Integration of triboelectric sensing and machine learning

Robotic or automated manufacturing helps streamline workflow and advance manufacturing processes, allowing companies to stay globally competitive. One of the key factors in these processes is quality control which often requires validating or verifying the materials used in the processes.

Image Credit: Willyam Bradberry

Now researchers from the Institute of Nanoenergy and Nanosystems in Beijing have developed a ‘smart finger’ that can identify materials using ‘triboelectric’ sensors that test its ability to gain or losing electrons, as well as determining other characteristics such as its roughness, without risk of causing damage. Published in the journal Scientists progressthe team describes how they developed the triboelectric smart finger.

In principle, as each material has different abilities to gain or lose electrons, a unique triboelectric fingerprint output will be generated when the triboelectric sensor is in contact with the measured object.

Dan Luo, CAS Center for Excellence in Nanoscience, Beijing Institute of Nanoenergy and Nanosystems

Machine learning and quantification of material parameters

Humans rely on haptic feedback as an essential sensory function when in direct contact or communication with the surrounding environment.

Tactile perception comes from the response of subcutaneous tactile corpuscles to different environmental stimuli and from the brain’s recognition of afferent signals via nerve fibers.

Dan Luo, CAS Center for Excellence in Nanoscience, Beijing Institute of Nanoenergy and Nanosystems

In general, quantifying material parameters precisely at the psychological level of tactile perception can be a challenge when it comes to identifying the texture and roughness of a material. The smart finger developed by the researchers also uses machine learning to help improve triboelectric tactile perception in the mechanism and help human users of such systems.

Additionally, the team said they developed a smart finger that surpassed human tactile perception, enabling accurate identification of material type and roughness through the integration of triboelectric sensing and machine learning.

They claim the smart finger has at least 90% accuracy when sensing the material surface, suggesting the technology has potential use in automating robotic manufacturing tasks, including sorting materials. materials and quality control assessments.

Develop a smart finger

In recent years, various efforts have been made to design sensors or devices capable of identifying materials based on various strategies, such as computer vision, thermal conductivity, ultrasound, etc. As a result, computer systems and robots are becoming increasingly good at interacting with the world around them, but they will also need a sense of touch before they can reach their full potential.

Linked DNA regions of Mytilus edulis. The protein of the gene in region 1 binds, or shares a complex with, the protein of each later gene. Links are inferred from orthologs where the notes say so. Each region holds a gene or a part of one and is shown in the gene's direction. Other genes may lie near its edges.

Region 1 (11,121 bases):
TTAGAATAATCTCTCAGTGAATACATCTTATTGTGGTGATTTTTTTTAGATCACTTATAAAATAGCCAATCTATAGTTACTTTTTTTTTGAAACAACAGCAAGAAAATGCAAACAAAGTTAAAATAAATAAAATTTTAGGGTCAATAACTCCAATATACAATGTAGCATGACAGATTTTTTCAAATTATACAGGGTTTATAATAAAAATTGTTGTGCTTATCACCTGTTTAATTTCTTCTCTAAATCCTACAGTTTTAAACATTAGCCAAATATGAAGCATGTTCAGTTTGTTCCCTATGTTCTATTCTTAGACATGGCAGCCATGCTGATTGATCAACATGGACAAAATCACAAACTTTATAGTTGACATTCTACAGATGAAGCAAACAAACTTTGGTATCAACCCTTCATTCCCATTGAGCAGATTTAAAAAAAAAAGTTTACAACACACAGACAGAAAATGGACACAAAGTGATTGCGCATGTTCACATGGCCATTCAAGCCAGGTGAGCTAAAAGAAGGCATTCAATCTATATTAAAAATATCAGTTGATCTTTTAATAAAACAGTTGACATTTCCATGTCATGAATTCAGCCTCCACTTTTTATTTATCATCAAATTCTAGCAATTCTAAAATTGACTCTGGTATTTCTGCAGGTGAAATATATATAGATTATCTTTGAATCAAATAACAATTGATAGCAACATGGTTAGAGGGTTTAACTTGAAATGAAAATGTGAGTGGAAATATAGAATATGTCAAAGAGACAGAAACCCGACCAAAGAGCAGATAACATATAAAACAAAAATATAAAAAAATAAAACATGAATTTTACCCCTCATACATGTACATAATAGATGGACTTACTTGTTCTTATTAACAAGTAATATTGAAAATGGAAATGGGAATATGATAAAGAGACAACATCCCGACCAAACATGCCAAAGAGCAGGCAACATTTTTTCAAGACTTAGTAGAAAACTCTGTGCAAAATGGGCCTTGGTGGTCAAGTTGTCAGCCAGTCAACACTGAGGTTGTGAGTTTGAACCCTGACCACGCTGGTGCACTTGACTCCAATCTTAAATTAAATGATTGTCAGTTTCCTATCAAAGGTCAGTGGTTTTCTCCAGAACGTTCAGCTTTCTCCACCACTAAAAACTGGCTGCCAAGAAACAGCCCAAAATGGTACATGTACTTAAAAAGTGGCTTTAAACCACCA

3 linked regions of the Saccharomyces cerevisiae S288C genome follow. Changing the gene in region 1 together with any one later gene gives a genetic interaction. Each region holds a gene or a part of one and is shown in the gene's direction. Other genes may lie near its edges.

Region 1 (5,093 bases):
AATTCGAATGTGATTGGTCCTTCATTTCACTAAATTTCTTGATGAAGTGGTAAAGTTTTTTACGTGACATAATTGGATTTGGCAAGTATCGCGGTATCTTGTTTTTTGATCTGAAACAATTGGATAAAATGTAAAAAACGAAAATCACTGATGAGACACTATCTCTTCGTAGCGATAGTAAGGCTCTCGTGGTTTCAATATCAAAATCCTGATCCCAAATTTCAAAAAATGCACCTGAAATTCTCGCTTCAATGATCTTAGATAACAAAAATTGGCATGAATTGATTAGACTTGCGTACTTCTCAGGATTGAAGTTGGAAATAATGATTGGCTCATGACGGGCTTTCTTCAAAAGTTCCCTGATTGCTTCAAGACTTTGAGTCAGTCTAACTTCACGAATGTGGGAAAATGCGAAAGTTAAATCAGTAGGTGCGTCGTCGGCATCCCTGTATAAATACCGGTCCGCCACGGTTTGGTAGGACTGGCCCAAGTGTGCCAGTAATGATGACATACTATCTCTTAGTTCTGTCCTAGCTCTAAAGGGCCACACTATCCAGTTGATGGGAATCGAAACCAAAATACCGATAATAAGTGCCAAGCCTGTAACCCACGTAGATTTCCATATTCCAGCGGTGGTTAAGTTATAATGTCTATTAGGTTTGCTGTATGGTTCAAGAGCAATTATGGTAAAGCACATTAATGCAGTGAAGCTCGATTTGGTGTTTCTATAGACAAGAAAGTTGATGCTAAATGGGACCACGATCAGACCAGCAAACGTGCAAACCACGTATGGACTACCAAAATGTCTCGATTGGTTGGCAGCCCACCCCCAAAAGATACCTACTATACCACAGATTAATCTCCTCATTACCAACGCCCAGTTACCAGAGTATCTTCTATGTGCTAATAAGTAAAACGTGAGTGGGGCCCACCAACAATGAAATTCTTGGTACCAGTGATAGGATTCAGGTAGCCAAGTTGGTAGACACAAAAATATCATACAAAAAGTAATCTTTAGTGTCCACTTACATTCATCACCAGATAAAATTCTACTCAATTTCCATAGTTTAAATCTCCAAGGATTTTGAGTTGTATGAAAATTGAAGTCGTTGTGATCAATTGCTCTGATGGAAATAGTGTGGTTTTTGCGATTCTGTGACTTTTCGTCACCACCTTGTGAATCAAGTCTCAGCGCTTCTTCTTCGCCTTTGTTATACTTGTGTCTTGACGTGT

When tested on a variety of samples, such as plastic, wood, silicon and glass, the smart finger demonstrated an average accuracy of 96.8% and an accuracy of at least 90% for all materials.

The system incorporates machine learning-based data analysis with four small square sensors, each made of a different plastic polymer that has been specifically chosen for its electrically conductive properties. The sensors are housed in a housing that looks like a finger, hence the name “smart finger”.

When the sensors come into contact with an object’s surface, the electrons in each square begin to interact with the surface in a different way, which the team was then able to measure.

Each of the sensors is connected to a processor and an organic light-emitting diode (OLED) display, which highlights the type of material being assessed. Indeed, the researchers were able to quantify tactile psychological parameters using the triboelectric effect, which could define a new paradigm in modeling human tactile perception.

Actual and future scenarios

In a real scenario, the processor could be directly integrated into a manufacturing control mechanism. The smart fingers could then perform quality checks and determine if the products are up to manufacturing standards.

Beyond the industrial/manufacturing setting, smart fingers could also be used in prosthetics as robotic limbs with a sense of touch to improve manipulation techniques and manipulation of objects.

The team also aims to introduce other sensors into the system, including pressure, temperature and humidity sensors, to help improve touch simulation.

In the future, artificial intelligence chips will be integrated into smart fingers to make them “smarter” and give them the ability to process data independently of the computer.

Dan Luo, CAS Center for Excellence in Nanoscience, Beijing Institute of Nanoenergy and Nanosystems

References and further reading

Qu, X. and Liu, Z., et al., (2022) Smart finger with artificial tactile perception for material identification based on triboelectric sensing. Scientists progress, [online] 8(31). Available at:

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